This is something that most conductors know how to do, whether or not they know this terminology.
As Coyle says, "From the time we're small, we hear this good advice from our parents and teachers: Take it a little bit at a time. This advice works because it accurately reflects the way our brains learn. Every skill is built out of smaller pieces, what scientists call chunks."
His advice in terms of skills is to, "first engrave the blueprint of the skill on your mind." (see the post on Tip #2 "Then ask yourself:
- What is the smallest single element of this skill that I can master?
- What other chunks link to that chunk?
"Practice one chunk by itself until you've mastered it—then connect more chunks, one by one, exactly as you would combine letters to form a word. Then combine those chunks into still bigger chunks. And so on."
This is, of course, what we do when we rehearse. But I would also stress rehearsing the transitions from one chunk into another. That way you don't have chunks the choir can do easily, but can't string together. It doesn't take much time. Practicing one section or one phrase, just make the transition into the next one and then go back to practice again.
I remember that Lloyd Pfautsch, in his chapter on rehearsing in the Decker and Herford's Choral Conducting—A Symposium, suggests ranking the sections of a larger work by difficulty, then learning the toughest portions first to make sure they get more rehearsal time, rather than mindlessly starting at the beginning and working your way through in order. So, if there are 10 sections of a work and numbers 3, 6, and 9 are the most difficult, you'd begin by working on them, then gradually work on the others, connecting as you learn adjacent sections. Seems like common sense, but it's really a brilliant statement about how to approach larger pieces (this doesn't only mean major works, but any work which is multi-sectional).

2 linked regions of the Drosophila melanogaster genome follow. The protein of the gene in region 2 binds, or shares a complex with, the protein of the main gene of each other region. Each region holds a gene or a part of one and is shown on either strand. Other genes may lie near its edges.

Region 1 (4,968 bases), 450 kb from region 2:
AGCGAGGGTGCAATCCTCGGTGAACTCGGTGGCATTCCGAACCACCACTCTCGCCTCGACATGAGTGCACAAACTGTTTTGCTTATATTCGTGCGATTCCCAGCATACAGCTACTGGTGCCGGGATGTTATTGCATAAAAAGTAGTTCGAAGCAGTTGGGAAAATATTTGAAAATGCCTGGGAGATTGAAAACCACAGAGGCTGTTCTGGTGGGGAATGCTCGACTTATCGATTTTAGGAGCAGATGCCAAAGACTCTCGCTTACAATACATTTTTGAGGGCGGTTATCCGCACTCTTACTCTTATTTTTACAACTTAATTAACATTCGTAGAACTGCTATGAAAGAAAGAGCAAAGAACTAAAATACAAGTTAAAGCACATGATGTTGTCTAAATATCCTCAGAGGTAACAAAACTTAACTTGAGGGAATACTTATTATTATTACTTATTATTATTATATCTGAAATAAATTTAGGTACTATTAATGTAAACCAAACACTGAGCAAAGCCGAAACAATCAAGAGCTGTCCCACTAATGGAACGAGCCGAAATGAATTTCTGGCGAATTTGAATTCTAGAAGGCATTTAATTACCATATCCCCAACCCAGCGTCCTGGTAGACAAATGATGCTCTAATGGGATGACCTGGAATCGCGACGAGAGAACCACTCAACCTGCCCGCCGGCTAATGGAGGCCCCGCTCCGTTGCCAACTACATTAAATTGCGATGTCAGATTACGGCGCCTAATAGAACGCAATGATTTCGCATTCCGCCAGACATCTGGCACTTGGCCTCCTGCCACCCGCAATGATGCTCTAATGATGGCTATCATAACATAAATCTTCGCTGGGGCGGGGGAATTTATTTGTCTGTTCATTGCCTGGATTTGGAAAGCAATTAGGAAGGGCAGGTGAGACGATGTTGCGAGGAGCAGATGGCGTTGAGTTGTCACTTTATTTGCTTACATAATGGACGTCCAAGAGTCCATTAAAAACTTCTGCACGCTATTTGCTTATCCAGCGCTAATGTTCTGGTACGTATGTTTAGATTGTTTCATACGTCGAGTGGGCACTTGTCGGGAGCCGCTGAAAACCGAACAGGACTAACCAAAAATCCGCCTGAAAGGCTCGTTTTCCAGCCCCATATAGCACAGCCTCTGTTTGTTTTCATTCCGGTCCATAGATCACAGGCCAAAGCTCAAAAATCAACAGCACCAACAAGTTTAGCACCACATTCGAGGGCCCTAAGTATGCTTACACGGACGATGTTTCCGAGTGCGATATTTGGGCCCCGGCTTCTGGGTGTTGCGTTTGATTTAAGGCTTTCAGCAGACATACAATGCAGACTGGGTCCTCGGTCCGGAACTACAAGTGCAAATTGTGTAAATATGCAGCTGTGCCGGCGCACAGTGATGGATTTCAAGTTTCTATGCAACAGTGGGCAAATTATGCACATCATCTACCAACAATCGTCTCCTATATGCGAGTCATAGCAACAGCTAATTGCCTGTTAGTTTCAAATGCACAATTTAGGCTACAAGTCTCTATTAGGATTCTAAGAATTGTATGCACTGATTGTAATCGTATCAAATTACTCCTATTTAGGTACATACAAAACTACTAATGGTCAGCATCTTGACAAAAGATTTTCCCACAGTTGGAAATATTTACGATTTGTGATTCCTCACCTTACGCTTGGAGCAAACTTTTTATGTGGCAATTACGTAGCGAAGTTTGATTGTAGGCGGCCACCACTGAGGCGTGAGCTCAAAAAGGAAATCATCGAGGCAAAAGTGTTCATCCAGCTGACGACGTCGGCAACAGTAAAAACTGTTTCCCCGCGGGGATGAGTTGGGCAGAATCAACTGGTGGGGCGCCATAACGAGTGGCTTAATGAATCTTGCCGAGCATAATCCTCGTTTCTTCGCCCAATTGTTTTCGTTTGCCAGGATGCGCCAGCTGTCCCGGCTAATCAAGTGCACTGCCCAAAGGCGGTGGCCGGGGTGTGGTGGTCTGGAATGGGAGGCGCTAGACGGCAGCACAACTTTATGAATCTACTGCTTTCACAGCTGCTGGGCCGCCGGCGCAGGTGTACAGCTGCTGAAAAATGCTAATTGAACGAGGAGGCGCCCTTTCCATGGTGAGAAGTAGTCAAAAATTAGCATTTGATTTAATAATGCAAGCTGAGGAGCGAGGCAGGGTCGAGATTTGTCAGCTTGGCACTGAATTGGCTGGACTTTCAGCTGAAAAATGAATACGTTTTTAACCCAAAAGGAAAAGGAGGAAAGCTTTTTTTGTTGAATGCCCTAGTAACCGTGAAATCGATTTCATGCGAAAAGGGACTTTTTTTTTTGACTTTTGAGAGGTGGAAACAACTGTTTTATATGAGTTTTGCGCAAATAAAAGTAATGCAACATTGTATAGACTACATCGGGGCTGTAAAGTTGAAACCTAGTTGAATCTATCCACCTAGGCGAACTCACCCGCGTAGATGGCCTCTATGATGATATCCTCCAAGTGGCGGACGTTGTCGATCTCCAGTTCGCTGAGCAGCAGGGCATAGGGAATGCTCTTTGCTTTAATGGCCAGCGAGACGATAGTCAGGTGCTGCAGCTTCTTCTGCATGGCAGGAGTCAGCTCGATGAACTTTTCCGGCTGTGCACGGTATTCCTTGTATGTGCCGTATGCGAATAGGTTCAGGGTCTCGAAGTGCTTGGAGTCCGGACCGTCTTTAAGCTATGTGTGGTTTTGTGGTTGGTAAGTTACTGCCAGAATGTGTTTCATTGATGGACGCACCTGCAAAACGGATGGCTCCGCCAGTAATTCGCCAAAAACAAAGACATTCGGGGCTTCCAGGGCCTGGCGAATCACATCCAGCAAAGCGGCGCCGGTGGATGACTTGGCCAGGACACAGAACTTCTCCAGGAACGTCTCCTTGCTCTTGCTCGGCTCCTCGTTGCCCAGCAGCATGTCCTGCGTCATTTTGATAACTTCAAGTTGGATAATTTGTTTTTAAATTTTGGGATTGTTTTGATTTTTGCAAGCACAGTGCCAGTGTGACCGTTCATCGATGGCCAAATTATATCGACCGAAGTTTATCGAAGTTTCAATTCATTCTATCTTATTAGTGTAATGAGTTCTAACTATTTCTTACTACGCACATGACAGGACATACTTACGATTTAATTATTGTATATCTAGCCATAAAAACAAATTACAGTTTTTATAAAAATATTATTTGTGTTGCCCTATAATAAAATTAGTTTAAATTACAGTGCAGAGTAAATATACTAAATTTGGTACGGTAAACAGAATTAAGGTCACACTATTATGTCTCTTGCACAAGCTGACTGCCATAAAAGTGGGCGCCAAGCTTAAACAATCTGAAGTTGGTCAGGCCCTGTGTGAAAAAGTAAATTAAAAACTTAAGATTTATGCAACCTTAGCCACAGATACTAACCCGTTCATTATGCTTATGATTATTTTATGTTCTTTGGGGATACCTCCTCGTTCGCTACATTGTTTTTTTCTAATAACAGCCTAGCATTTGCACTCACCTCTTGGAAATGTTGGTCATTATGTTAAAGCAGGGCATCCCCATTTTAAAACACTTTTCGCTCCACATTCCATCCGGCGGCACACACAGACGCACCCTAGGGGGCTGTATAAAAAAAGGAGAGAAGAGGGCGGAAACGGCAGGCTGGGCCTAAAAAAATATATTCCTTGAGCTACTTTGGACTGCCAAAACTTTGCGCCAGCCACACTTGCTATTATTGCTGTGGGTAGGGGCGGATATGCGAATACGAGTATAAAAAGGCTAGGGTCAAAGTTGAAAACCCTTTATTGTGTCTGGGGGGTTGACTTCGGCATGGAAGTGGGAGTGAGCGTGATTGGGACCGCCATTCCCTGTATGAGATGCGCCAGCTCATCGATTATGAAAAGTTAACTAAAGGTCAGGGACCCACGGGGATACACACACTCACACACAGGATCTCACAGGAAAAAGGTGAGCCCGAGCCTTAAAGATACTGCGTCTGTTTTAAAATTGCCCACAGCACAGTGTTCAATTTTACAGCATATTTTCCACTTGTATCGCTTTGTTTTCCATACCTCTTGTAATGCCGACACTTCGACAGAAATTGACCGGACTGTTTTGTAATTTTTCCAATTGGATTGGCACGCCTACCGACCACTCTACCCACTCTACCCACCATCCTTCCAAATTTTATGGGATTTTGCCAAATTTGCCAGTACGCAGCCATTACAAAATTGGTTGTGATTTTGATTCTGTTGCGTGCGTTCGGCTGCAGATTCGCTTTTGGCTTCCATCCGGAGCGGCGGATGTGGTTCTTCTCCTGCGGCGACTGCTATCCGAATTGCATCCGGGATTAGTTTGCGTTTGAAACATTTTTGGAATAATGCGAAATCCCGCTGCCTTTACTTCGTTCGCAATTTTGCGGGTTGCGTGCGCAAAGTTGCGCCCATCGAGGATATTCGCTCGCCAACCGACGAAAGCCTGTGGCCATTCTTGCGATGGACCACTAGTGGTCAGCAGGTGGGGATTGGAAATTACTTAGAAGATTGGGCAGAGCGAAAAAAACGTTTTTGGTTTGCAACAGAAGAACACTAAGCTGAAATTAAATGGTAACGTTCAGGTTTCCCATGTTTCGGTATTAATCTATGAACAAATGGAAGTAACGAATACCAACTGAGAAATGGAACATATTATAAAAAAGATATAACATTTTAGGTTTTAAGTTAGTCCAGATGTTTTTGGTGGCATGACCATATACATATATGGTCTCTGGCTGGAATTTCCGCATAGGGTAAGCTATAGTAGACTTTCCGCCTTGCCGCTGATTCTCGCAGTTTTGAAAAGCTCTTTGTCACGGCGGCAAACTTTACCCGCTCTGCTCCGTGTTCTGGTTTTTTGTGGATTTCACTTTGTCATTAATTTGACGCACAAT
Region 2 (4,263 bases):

Of course, you can also do that with your whole program, even if it's all shorter pieces: rank them in terms of which ones will take the most rehearsal time and plan accordingly. This is probably what most conductors do, but somehow in rehearsing larger works it can be forgotten.
Skills, not just rehearsals can (and should) be taught in this way, too. This analogy comes from a short article on coaching Lacrosse: "Think about how small children become mobile. First they crawl, then they learn to stand and eventually they take those first steps. Once they have mastered walking, the pace increases and they’re off and running."
In teaching young singers to sing properly you have to start with fundamental skills and master them (which also means constant reinforcement): first posture, then breath, then learning to use the breath to phonate, etc. Steps are taken gradually to build up the skill of making a good vocal (and choral) sound.
Look to see if some of the things you're trying to teach your choir have been broken down into small enough chunks for the choir to learn them properly. It's the way skills (and music) are built, from the ground up, one chunk at a time.